Monday, 24 September 2018

Five good reasons why you should shoot using Aperture Priority (Av)

Egypt: Aperture Priority on Nikon D700 f2.8 on 24-70 Nikkor lens set at 58mm
Aperture Priority (Av) is faster than a  speeding bullet, with about as much power as Catwoman on tuna forte.

Germany: Av: f8 on Fuji X100 camera 23mm lens

Here are five good reasons I've chosen Av 90% of the time* for the past 30 years.

1.  Maximum control over DoF (Depth of Field)

2. Faster than Manual

3. Your largest aperture guarantees you ALWAYS get the fastest available shutter speed (sport/wildlife)

4. You achieve gold standard bokeh in portrait and product photography

5. When you bracket on Av, you achieve 3 different shutter speeds!

*Av-90% M-6% P-3% Tv - 1%

Enter FIPP 2019. AU$20,000 Prize pool.
Entries open 5 May 2019.
Click HERE for details.

Sunday, 23 September 2018

Are you an Island or Wave photographer?

Image courtesy © Johannes Reinhart
Which eye do you shoot with? Right or Left?
Could changing shooting eyes could improve your photography?

It depends on whether you are an Island or a Wave?
The Island is solid, permanent, always there, consistent, never-changing.
The Wave changes form every few seconds; it swells, rises, surges, breaks  and accelerates as it cascades on the shore.
The Island may be reassuring to look at, but the Wave mesmerises.

Or maybe you're  the Spinnaker rather than the Keel?
The Spinnaker - voluminous, bold, colourful, billowing in the breeze; a powerful, driving force.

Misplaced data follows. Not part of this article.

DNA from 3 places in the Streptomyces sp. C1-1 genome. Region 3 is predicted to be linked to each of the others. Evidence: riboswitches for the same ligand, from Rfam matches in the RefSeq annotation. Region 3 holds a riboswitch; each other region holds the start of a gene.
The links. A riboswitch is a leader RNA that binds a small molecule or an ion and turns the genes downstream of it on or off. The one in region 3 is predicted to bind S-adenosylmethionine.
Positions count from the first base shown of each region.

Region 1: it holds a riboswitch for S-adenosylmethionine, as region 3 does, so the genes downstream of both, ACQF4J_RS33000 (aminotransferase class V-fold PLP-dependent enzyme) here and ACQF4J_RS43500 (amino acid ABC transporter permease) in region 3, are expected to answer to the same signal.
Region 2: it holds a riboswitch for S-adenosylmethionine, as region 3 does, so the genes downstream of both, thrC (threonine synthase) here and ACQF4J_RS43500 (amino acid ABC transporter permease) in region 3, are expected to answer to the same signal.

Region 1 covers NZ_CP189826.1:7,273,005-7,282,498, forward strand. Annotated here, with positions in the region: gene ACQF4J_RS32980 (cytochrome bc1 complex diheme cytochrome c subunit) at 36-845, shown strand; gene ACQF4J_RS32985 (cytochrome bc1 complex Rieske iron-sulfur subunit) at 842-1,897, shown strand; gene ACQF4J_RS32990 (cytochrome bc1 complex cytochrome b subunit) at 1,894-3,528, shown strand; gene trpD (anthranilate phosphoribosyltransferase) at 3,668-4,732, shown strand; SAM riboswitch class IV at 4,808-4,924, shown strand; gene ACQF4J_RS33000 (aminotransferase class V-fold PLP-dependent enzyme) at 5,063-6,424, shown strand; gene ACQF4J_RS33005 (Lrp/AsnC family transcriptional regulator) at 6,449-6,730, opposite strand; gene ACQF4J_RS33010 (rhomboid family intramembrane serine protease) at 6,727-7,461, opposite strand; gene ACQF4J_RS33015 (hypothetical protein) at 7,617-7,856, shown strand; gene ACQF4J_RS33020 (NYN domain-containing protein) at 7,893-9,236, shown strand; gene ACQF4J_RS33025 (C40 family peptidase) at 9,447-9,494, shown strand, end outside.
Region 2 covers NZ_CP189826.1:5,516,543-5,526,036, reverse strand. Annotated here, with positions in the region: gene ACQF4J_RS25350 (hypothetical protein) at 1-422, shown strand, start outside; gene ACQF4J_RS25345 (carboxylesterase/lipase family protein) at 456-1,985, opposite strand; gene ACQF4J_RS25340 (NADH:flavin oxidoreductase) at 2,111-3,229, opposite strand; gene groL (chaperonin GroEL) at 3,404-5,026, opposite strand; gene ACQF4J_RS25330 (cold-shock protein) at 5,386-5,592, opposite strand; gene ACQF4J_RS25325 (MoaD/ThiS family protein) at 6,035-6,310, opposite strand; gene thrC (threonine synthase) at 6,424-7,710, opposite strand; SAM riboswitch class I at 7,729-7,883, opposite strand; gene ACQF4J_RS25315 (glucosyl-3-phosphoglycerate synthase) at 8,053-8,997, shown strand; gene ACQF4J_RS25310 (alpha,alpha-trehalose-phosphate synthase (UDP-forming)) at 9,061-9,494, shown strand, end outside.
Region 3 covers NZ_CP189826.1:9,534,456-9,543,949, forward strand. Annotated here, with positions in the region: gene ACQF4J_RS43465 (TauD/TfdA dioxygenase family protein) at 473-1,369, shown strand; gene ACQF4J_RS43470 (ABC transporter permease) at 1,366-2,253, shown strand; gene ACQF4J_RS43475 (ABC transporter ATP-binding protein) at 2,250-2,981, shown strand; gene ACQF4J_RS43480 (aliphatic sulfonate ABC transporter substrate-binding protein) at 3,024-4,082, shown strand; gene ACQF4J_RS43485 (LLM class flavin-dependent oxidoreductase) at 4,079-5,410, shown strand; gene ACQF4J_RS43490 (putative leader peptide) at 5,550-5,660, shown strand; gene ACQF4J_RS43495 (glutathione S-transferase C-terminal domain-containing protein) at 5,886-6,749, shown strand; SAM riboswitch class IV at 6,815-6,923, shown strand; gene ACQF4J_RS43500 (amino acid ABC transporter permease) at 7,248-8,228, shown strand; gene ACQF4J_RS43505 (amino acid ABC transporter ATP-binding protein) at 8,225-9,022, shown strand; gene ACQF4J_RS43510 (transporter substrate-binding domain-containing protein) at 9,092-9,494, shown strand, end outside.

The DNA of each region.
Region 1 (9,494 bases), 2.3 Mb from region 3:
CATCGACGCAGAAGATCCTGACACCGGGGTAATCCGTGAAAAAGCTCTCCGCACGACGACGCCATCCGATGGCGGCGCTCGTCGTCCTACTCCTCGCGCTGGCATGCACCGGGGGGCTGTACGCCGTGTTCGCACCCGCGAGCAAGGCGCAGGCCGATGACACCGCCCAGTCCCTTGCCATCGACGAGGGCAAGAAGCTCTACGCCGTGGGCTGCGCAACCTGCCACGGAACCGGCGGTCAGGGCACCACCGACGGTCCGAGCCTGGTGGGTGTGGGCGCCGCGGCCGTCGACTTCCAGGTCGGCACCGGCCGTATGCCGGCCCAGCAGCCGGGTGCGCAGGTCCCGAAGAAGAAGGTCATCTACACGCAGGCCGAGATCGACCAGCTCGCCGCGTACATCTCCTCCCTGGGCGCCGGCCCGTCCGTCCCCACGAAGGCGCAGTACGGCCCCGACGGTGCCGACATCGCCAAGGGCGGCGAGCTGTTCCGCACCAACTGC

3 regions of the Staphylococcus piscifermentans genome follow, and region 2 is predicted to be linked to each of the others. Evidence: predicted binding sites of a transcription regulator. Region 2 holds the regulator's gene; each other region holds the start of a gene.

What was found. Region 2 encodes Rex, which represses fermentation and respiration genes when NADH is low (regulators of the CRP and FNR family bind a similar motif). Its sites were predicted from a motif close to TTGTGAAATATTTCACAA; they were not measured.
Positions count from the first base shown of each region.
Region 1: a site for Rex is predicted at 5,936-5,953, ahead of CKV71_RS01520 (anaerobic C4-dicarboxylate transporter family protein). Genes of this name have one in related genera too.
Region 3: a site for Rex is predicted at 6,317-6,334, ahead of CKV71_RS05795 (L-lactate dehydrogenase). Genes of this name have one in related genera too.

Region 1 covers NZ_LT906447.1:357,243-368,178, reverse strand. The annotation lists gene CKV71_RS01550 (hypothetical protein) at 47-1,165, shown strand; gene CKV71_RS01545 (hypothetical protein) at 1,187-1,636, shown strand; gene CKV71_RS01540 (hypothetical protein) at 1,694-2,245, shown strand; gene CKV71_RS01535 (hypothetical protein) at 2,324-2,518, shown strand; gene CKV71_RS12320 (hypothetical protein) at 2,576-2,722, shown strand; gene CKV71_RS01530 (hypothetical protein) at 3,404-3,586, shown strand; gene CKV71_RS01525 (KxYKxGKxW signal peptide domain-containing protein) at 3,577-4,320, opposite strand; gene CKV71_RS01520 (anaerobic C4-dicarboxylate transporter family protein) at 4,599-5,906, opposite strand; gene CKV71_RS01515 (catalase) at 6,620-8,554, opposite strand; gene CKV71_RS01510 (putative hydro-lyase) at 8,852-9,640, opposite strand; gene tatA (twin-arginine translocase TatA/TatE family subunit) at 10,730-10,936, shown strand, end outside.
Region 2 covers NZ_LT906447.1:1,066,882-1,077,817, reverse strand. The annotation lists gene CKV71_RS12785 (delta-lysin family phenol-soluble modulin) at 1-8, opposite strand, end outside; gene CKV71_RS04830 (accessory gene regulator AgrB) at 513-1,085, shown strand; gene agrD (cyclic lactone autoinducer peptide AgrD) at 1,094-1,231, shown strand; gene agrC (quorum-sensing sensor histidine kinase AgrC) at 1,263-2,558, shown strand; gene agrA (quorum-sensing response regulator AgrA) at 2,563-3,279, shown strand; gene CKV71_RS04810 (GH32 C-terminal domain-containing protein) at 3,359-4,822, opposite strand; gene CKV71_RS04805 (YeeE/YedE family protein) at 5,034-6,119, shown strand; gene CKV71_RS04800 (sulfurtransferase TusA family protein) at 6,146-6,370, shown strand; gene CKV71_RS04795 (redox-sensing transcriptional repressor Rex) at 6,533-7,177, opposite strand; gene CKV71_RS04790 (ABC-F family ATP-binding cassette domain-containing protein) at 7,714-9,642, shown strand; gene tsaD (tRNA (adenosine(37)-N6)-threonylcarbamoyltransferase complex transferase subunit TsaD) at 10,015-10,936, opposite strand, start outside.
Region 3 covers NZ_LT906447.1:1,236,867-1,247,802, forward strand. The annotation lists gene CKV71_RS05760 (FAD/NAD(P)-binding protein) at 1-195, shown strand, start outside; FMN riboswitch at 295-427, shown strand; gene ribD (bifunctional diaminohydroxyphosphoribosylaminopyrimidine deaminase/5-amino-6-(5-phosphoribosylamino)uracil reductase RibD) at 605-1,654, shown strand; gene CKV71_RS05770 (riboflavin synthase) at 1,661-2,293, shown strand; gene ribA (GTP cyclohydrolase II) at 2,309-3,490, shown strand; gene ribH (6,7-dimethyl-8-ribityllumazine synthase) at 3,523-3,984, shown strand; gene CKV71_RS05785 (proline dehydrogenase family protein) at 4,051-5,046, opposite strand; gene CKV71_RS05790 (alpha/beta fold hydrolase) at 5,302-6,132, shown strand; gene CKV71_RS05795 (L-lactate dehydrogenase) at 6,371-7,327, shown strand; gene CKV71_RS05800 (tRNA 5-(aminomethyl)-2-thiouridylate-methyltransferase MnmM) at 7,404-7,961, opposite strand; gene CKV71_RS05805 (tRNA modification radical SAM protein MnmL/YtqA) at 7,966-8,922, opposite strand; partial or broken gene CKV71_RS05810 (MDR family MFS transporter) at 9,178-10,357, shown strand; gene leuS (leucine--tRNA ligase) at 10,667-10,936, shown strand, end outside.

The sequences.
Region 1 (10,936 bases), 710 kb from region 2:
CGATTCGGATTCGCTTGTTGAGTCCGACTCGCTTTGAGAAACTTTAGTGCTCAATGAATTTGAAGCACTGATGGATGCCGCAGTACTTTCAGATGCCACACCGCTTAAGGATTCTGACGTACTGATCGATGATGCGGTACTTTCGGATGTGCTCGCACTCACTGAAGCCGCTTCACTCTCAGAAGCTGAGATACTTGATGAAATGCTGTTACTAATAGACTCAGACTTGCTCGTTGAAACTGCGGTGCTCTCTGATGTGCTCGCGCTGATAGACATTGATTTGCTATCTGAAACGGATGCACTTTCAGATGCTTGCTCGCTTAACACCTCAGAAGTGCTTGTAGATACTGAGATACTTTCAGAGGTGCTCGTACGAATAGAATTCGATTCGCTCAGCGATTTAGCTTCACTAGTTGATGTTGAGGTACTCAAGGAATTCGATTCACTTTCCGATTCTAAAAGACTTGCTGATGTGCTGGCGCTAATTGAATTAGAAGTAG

The keel is rarely seen, hidden, unnoticed, a steadying influence, keeping the yacht upright, on-course.
Honeycake: 3 large eggs beaten with a fork
Put a couple of Keels together and fora short period you will fly like the wind at top speed. However, a couple of spinnakers together rarely last. The yacht capsizes or drives headlong onto a reef.

However, when two Keels get together, they're as safe as houses. They never capsize or break through waves.  Two Keels never go anywhere. They sit there like  a barge in the Thames with barnacles growing on their bottoms.


So, whats. this all about?

Well yesterday I had a drink with one of Australia's most creative, left-field photographers, Johannes Reinhart. Johannes is creative, inspirational and 'oh so left-field'. You never know what's coming next but you are looking forward to it.

Monart Fine Art Gallery

He told me one of his secret techniques was to shoot an image with his right eye. Then, to re-shoot the same simple using his left eye.

So simple, so daring.
So not boring.

Click HERE for my next UWA workshop.